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Best practices you can use when making your commits

See in this article some of the good practices that you can use when giving your commits

The idea of ​​this post is to be something quick and clear that can help you when sending your commits.

To start I would like to ask you two questions:

In the last few days, have you or any member of your team sent a commit similar to: “uploading the latest version of the code”, “now go” or did you simply send “m”?

Have you ever needed to analyze the history of your last commits and had to go in one by one because you weren’t able to understand the purpose of each of the commits?

In case you answered yes to one of these questions, you and your team need to improve the standard of your commits and to help you, I’m writing this quick post.

First, your commits need to answer the following questions:

Why is this change necessary? It can fix a bug, add a feature, improve performance or security. How does it solve the problem? For small and obvious changes this part can be omitted, but it is a high-level description of what was the approach used to address the given problem.

What effects do these changes have? In addition to the obvious ones, this can include benchmarks, side effects, etc.
After answering the questions above, you can use the best practices for creating semantic commits. Below you have some of them with a brief description:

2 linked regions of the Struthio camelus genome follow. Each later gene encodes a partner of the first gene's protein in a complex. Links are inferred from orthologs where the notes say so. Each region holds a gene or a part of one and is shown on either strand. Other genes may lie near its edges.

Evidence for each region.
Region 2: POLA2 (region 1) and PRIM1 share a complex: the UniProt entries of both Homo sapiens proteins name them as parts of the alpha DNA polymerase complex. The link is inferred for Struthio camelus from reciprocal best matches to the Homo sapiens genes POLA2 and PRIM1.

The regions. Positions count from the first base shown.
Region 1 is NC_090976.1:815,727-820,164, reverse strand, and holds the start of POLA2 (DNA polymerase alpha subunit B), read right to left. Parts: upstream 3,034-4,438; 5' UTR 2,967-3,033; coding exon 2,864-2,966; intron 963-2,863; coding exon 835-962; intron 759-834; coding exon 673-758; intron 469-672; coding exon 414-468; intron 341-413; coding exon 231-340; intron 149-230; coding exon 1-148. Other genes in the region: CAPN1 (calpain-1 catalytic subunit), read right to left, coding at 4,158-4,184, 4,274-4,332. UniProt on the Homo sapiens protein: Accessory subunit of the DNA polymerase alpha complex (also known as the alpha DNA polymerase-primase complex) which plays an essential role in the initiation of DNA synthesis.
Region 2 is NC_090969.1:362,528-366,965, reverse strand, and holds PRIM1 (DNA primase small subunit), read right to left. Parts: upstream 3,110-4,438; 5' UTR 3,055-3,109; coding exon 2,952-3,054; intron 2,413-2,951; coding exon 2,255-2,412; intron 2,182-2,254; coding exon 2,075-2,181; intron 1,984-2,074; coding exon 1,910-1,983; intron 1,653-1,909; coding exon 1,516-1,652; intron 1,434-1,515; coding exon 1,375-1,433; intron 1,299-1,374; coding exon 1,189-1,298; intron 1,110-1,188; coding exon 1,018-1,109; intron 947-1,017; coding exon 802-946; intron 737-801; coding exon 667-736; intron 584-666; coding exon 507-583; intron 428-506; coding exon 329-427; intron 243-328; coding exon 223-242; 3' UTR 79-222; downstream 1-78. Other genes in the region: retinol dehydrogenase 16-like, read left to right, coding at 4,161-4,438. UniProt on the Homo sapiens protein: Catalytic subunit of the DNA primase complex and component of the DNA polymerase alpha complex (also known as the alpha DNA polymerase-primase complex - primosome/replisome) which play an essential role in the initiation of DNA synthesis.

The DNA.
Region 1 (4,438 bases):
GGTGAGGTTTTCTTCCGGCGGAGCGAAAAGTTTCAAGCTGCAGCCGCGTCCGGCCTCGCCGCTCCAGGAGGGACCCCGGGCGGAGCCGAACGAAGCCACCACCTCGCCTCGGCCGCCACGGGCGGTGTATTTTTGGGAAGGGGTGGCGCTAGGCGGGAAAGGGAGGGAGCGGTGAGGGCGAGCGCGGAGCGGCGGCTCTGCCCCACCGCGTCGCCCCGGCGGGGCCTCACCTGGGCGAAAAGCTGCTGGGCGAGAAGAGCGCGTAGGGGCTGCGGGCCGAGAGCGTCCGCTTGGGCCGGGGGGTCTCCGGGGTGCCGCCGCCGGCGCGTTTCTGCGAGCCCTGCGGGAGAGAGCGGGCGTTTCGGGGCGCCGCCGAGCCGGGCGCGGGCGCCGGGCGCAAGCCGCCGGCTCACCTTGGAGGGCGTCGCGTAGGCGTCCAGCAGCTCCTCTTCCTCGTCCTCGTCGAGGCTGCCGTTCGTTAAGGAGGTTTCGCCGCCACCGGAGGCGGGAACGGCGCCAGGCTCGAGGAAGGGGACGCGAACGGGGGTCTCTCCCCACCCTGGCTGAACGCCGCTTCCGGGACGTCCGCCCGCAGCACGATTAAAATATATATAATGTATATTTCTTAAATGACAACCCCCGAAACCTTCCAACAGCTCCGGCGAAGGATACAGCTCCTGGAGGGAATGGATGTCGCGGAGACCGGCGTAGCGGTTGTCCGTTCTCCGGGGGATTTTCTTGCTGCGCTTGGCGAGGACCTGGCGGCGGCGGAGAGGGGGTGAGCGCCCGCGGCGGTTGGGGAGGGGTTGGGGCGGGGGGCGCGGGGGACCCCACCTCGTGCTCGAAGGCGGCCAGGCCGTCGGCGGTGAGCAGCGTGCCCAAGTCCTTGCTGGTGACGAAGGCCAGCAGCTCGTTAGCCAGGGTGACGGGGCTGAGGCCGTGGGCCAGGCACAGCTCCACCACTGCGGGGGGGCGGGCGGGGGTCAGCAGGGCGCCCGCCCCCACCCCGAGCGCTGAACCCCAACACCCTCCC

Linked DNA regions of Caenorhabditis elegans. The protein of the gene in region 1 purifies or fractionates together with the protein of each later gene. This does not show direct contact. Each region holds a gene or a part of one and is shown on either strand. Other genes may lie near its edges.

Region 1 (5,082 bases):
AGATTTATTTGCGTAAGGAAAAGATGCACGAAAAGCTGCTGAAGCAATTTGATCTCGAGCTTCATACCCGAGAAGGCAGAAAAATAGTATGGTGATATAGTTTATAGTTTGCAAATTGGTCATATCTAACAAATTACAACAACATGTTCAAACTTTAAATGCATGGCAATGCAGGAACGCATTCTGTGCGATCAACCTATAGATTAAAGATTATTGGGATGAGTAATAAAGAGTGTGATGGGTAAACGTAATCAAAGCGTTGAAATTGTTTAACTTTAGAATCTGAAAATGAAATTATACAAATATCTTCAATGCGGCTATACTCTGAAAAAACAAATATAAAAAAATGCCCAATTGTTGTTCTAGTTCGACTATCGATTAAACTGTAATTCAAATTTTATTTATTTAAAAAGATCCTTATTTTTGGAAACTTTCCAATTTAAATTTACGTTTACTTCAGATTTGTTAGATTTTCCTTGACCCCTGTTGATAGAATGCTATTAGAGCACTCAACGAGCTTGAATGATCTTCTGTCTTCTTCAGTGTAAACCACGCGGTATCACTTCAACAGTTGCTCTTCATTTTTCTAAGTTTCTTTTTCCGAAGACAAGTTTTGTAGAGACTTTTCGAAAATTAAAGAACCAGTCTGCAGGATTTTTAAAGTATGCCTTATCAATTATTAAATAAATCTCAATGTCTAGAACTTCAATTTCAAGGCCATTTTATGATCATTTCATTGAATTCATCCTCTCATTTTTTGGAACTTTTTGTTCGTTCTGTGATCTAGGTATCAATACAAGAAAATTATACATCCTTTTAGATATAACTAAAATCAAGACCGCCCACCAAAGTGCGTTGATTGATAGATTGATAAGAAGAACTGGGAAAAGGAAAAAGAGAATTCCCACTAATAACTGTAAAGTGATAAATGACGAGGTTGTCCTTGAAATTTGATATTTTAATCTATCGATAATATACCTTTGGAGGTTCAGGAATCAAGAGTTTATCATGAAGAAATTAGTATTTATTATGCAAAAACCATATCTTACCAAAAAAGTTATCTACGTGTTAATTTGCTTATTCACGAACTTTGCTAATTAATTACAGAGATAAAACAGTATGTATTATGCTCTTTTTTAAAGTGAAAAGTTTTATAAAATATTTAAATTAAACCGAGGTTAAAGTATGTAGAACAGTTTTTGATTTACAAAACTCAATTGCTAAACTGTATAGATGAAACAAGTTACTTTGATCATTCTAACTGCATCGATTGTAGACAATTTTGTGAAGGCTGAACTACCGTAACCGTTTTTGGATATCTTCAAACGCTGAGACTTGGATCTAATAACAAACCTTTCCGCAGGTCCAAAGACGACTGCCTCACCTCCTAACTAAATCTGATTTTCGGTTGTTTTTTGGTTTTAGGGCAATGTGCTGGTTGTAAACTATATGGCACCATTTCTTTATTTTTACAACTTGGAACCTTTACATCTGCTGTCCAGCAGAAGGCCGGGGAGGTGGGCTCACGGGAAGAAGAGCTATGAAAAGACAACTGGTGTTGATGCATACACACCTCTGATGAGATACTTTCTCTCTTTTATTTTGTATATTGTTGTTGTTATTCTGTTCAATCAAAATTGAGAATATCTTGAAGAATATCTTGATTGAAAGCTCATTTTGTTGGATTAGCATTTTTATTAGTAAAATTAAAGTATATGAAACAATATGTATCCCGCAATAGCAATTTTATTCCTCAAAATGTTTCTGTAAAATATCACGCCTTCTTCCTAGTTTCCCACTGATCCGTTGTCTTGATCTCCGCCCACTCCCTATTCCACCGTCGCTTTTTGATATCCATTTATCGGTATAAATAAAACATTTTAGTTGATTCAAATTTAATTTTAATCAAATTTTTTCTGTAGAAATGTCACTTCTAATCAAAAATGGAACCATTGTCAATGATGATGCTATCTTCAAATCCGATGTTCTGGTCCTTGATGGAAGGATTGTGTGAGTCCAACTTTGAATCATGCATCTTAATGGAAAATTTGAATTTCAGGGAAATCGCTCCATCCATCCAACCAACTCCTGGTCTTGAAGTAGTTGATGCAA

Feat: We use it when we are going to create a new feature in the project. Eg: we are creating a new endpoint in an API or we are adding a new service within our project.

Refactor: Although the name is suggestive, it is very important to reinforce its importance. We use refactor when we are updating some part of our code.

Hot Fix: This is one that we are afraid to use, but that we ended up using because of the rush. We use the fix to upload some correction. Usually some bug that we need to fix and get up to speed quickly in production.

Chore: We use chore when we make a change that doesn’t influence our system or any of our tests. To make it clearer, we use chore for changes like: adding something inside .gitignore, this doesn’t affect our correct system? Or change in eslint that would be just a config.

Style: Style is used for formatting or code style changes that do not influence the system logic.

Build: This one we use when we make any changes to our project’s build.

Test: As the name implies, the test would be when we make some change in some test of our project.

Perf: This one is little known, people end up using Fix instead, because we use perf when we make some change in the performance of our project, such as: improving the performance of a function or query.

Docs: This one ends up in Chore’s change package because it doesn’t change anything or Style, but we can use Docs when we make any changes to a documentation file such as swagger, readme…etc.

Pretty simple huh? and believe me, using these good practices helps a lot in our day-to-day 🙂

Well that was it guys, I hope you liked it and see you in the next article 🙂

Written by
Thiago Adriano

Microsoft (MVP), currently works as Software Architect for TV Bandeirantes. In recent years, he has focused on technologies created by Microsoft, but he has always been on the lookout for new technologies that are emerging on the market. In short, he is passionate about what he does, he has his profession as a hobby.

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